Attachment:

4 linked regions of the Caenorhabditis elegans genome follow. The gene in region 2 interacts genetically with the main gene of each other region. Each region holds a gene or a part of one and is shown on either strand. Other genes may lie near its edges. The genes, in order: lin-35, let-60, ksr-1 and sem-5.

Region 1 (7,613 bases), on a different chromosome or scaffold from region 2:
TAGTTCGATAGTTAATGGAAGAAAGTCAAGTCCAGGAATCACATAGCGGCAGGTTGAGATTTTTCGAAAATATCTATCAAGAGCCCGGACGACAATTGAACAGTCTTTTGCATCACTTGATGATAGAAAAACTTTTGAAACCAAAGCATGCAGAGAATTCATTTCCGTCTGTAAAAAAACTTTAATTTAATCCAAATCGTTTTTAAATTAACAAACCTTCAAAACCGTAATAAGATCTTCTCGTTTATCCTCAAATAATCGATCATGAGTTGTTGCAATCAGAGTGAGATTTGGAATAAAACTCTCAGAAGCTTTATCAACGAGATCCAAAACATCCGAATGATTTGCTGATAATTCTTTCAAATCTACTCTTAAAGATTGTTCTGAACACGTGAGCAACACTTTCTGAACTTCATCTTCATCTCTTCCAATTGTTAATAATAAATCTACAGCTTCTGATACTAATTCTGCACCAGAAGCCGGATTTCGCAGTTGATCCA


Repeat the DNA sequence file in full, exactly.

4 linked regions of the Caenorhabditis elegans genome follow. The gene in region 2 interacts genetically with the main gene of each other region. Each region holds a gene or a part of one and is shown on either strand. Other genes may lie near its edges. The genes, in order: lin-35, let-60, ksr-1 and sem-5.

Region 1 (7,613 bases), on a different chromosome or scaffold from region 2:
TAGTTCGATAGTTAATGGAAGAAAGTCAAGTCCAGGAATCACATAGCGGCAGGTTGAGATTTTTCGAAAATATCTATCAAGAGCCCGGACGACAATTGAACAGTCTTTTGCATCACTTGATGATAGAAAAACTTTTGAAACCAAAGCATGCAGAGAATTCATTTCCGTCTGTAAAAAAACTTTAATTTAATCCAAATCGTTTTTAAATTAACAAACCTTCAAAACCGTAATAAGATCTTCTCGTTTATCCTCAAATAATCGATCATGAGTTGTTGCAATCAGAGTGAGATTTGGAATAAAACTCTCAGAAGCTTTATCAACGAGATCCAAAACATCCGAATGATTTGCTGATAATTCTTTCAAATCTACTCTTAAAGATTGTTCTGAACACGTGAGCAACACTTTCTGAACTTCATCTTCATCTCTTCCAATTGTTAATAATAAATCTACAGCTTCTGATACTAATTCTGCACCAGAAGCCGGATTTCGCAGTTGATCCA